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Tuesday, 29 May 1973
Page: 2791


Mr SINCLAIR (New England) - At the time that the Parliamentary Salaries Bill was introduced into this House it was understood, and the Government expressed its view to this effect, that there would be brought into the Parliament at a later stage legislation to amend parliamentary and judicial retirement allowances. Of course, parliamentary allowances are contributory allowances. Members have deducted from their individual salaries amounts which are then backed by additional funds provided by the Commonwealth.


Mr Duthie - Eleven and a half per cent.


Mr SINCLAIR - As the honourable member for Wilmot correctly said, the amount deducted is some11½ per cent which in terms of some other retiring allowances is a significant contribution. Of course, this sum is backed then by additional payments from the Commonwealth.

I think that the nature of parliamentary retirement allowances needs to be seen in the context of the peculiar exigencies which those who are parliamentarians face. All of us who are in this place are conscious that there are considerable uncertainties in the tenure of office. There are uncertainties in the degree to which members may or may not hold executive office. Yet the responsibilities which those who hold executive office are called on to fill are among the highest in the land. They are responsibilities which, of course, cover every field of administrative endeavour in the country. They cover the administration of the largest business in the country. The salaries and retirement benefits therefore deserve to match the responsibilities which are exercised. Every member in this chamber can be called on to assume that responsibility for the management of this, the largest business in the land. It is for that reason that I think one needs to be quite critical, and sympathetically so, in considering the amendments that the Government has brought forward to this Bill.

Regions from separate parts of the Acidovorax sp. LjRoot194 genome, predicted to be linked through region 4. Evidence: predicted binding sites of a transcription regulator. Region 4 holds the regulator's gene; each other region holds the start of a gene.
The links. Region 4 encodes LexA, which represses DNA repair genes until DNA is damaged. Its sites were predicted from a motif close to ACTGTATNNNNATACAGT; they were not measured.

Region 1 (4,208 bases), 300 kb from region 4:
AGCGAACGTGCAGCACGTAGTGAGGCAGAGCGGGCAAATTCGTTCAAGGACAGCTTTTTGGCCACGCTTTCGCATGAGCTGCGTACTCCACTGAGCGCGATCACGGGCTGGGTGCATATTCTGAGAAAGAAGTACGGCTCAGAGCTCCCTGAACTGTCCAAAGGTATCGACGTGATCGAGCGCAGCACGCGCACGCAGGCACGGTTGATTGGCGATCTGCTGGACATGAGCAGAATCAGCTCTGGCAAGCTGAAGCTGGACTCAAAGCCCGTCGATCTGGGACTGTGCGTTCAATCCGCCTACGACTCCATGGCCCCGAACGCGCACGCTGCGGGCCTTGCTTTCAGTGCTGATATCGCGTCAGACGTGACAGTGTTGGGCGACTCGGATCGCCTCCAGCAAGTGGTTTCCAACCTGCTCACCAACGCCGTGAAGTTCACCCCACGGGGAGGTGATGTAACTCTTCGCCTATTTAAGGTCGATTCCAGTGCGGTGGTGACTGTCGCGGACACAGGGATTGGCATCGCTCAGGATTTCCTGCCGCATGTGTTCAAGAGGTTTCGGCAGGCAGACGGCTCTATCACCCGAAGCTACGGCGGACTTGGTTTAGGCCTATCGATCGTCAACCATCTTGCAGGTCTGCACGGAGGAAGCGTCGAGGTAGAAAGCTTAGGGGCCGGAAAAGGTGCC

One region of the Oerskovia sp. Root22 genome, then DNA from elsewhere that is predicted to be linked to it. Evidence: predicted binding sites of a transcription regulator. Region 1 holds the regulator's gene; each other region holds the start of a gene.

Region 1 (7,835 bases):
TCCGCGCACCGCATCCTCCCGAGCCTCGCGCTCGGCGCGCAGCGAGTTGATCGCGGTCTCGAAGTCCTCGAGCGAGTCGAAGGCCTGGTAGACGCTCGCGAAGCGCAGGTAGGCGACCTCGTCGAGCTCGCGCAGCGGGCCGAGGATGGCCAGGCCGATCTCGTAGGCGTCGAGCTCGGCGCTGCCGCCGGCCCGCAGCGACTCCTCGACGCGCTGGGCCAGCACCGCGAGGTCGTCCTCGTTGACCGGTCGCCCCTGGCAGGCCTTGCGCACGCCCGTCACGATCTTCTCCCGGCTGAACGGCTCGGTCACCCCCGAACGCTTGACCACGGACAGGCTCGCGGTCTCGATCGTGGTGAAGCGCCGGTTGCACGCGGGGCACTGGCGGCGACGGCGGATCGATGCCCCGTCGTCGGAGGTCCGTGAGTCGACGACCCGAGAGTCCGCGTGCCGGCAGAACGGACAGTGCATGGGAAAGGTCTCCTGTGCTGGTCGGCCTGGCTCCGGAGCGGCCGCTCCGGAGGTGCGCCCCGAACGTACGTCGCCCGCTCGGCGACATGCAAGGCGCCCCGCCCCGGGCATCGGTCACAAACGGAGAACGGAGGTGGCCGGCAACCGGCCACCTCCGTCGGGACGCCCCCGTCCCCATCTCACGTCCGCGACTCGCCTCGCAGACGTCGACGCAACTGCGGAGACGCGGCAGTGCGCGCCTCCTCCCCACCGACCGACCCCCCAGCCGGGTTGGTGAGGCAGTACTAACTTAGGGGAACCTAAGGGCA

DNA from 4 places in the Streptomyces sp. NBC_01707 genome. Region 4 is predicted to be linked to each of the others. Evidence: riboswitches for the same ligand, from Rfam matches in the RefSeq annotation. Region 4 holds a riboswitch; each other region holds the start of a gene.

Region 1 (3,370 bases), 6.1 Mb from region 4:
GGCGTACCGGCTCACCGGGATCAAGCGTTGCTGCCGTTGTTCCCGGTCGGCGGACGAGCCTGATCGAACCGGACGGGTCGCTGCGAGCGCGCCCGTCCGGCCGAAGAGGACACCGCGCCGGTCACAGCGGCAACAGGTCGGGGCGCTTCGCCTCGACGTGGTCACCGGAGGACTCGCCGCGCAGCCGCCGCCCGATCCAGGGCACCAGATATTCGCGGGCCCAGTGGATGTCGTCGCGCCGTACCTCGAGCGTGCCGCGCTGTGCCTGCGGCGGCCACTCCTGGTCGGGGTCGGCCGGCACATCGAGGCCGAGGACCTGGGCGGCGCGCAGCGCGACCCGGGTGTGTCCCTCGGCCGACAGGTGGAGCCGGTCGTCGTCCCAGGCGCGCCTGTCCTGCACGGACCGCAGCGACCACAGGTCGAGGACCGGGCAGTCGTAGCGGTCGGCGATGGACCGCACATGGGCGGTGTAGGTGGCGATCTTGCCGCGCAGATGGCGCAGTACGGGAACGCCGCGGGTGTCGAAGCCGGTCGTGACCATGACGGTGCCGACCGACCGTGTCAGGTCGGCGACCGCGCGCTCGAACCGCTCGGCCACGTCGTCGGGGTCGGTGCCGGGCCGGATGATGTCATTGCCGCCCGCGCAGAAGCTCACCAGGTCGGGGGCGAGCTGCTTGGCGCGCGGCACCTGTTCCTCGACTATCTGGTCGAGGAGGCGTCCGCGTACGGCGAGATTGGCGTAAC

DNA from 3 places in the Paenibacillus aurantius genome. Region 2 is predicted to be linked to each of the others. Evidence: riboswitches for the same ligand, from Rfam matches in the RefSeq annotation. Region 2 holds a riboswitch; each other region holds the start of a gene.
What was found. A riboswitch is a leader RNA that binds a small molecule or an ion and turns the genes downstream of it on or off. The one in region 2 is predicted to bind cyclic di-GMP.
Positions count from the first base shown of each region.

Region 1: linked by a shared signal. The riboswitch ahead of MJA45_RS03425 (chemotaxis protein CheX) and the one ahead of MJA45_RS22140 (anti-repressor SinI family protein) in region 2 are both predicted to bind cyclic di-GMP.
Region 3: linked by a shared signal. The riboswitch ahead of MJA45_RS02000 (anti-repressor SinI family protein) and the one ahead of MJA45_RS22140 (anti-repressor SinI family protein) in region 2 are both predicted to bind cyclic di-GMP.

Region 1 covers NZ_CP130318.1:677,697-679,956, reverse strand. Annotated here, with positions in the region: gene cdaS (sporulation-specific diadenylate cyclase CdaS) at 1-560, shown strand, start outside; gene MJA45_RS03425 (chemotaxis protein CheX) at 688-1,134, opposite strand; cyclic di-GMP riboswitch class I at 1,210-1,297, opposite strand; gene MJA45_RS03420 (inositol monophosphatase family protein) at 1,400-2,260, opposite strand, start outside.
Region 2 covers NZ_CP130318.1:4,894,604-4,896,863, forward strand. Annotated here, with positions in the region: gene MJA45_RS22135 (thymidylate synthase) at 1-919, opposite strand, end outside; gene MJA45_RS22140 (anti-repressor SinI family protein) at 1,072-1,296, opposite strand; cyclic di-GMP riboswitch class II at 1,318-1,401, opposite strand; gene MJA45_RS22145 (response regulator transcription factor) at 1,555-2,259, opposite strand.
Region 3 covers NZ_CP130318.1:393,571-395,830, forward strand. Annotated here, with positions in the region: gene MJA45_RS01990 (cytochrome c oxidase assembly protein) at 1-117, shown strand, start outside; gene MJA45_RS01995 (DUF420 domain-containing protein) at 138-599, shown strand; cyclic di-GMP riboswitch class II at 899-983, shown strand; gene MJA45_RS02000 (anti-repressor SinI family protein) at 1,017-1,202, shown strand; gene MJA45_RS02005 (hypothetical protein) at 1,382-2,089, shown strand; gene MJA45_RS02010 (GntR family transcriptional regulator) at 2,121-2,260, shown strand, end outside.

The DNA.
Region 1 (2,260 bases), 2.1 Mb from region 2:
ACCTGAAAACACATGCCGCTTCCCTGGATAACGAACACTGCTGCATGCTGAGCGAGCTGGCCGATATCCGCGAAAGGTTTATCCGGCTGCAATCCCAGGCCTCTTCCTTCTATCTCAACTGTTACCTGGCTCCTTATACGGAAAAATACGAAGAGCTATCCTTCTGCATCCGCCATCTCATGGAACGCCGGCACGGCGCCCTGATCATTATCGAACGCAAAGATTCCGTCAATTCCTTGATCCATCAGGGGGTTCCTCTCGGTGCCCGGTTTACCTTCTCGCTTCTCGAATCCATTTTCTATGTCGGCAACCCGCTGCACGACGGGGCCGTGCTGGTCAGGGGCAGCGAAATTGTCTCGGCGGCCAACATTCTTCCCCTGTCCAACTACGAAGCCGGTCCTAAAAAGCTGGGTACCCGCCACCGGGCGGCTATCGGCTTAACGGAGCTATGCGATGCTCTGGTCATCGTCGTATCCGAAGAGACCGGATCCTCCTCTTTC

The Australian Country Party supports the proposal as it is now expressed and it compliments the Government on bringing down changes which the Country Party believes are very much m the interests not only of those who have served and who are serving in this place but also of those who one might hope can be encouraged to serve in the future. The standard of debate and the standard of administration depend significantly on the ability of Parliament to attract men and women who are prepared to forsake whatever their normal way of life might be for the uncertainties that this task places upon them. One of the important aspects is the position that one's dependants might be in if one were to suffer premature illness or, either by way of accident or ill health, to die at a time when one was still exercising one's parliamentary role. This Bill makes a significant range of concessions which are meaningful for past, present and future parliamentarians and in my opinion will help towards encouraging the right sort of men and women to stand for political office in the future.

All of us are conscious that parliamentarians are subject generally to a degree of criticism. They are criticised for their alleged cynicism and the administration of their duties. Politicians are criticised in the electorates for their absence from the multitude of functions which the exercise of their political role in Canberra forces upon them. They are criticised for many aspects of their role. Yet there are few jobs in the Australian community which to such a large degree have a bearing upon the actual state of the nation and the actual wellbeing of every individual in the community. If there is criticism, the one way in which it can be combated is by ensuring that there is sufficient attraction for those who seek parliamentary office to be prepared to come and hold it. I believe that the amendments to the parliamentary and judicial retiring allowances legislation will be of that character and will in fact encourage persons in the community to forsake whatever their other way of life may be. I think that that is good for the democratic process.